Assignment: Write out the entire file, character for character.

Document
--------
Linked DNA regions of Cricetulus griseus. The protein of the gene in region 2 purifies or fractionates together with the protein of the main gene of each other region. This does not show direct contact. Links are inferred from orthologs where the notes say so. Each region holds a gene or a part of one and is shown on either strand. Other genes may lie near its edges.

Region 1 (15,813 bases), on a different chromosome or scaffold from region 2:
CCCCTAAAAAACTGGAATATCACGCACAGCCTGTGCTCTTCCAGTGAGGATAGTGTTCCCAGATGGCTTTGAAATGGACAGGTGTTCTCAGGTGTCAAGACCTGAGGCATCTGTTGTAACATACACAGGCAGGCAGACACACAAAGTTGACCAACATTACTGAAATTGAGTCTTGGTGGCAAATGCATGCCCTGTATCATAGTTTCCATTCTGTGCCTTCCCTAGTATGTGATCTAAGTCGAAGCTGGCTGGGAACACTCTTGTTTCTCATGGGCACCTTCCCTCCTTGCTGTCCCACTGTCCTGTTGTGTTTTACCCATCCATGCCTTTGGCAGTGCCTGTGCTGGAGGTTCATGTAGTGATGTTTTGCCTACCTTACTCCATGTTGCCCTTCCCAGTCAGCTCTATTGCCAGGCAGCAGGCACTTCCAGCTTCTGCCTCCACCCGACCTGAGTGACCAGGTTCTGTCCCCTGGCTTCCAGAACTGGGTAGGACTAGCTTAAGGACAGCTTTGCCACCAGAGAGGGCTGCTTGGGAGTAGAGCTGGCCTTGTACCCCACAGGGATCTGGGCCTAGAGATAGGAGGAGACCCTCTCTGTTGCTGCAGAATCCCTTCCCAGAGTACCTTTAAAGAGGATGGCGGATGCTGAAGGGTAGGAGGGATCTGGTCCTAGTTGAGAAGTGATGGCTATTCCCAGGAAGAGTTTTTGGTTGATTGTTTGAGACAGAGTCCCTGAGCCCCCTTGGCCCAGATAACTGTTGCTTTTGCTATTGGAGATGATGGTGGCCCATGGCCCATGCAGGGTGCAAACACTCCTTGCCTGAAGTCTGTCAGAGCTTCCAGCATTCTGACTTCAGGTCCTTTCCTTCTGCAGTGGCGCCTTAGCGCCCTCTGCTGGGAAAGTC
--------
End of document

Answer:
Linked DNA regions of Cricetulus griseus. The protein of the gene in region 2 purifies or fractionates together with the protein of the main gene of each other region. This does not show direct contact. Links are inferred from orthologs where the notes say so. Each region holds a gene or a part of one and is shown on either strand. Other genes may lie near its edges.

Region 1 (15,813 bases), on a different chromosome or scaffold from region 2:
CCCCTAAAAAACTGGAATATCACGCACAGCCTGTGCTCTTCCAGTGAGGATAGTGTTCCCAGATGGCTTTGAAATGGACAGGTGTTCTCAGGTGTCAAGACCTGAGGCATCTGTTGTAACATACACAGGCAGGCAGACACACAAAGTTGACCAACATTACTGAAATTGAGTCTTGGTGGCAAATGCATGCCCTGTATCATAGTTTCCATTCTGTGCCTTCCCTAGTATGTGATCTAAGTCGAAGCTGGCTGGGAACACTCTTGTTTCTCATGGGCACCTTCCCTCCTTGCTGTCCCACTGTCCTGTTGTGTTTTACCCATCCATGCCTTTGGCAGTGCCTGTGCTGGAGGTTCATGTAGTGATGTTTTGCCTACCTTACTCCATGTTGCCCTTCCCAGTCAGCTCTATTGCCAGGCAGCAGGCACTTCCAGCTTCTGCCTCCACCCGACCTGAGTGACCAGGTTCTGTCCCCTGGCTTCCAGAACTGGGTAGGACTAGCTTAAGGACAGCTTTGCCACCAGAGAGGGCTGCTTGGGAGTAGAGCTGGCCTTGTACCCCACAGGGATCTGGGCCTAGAGATAGGAGGAGACCCTCTCTGTTGCTGCAGAATCCCTTCCCAGAGTACCTTTAAAGAGGATGGCGGATGCTGAAGGGTAGGAGGGATCTGGTCCTAGTTGAGAAGTGATGGCTATTCCCAGGAAGAGTTTTTGGTTGATTGTTTGAGACAGAGTCCCTGAGCCCCCTTGGCCCAGATAACTGTTGCTTTTGCTATTGGAGATGATGGTGGCCCATGGCCCATGCAGGGTGCAAACACTCCTTGCCTGAAGTCTGTCAGAGCTTCCAGCATTCTGACTTCAGGTCCTTTCCTTCTGCAGTGGCGCCTTAGCGCCCTCTGCTGGGAAAGTC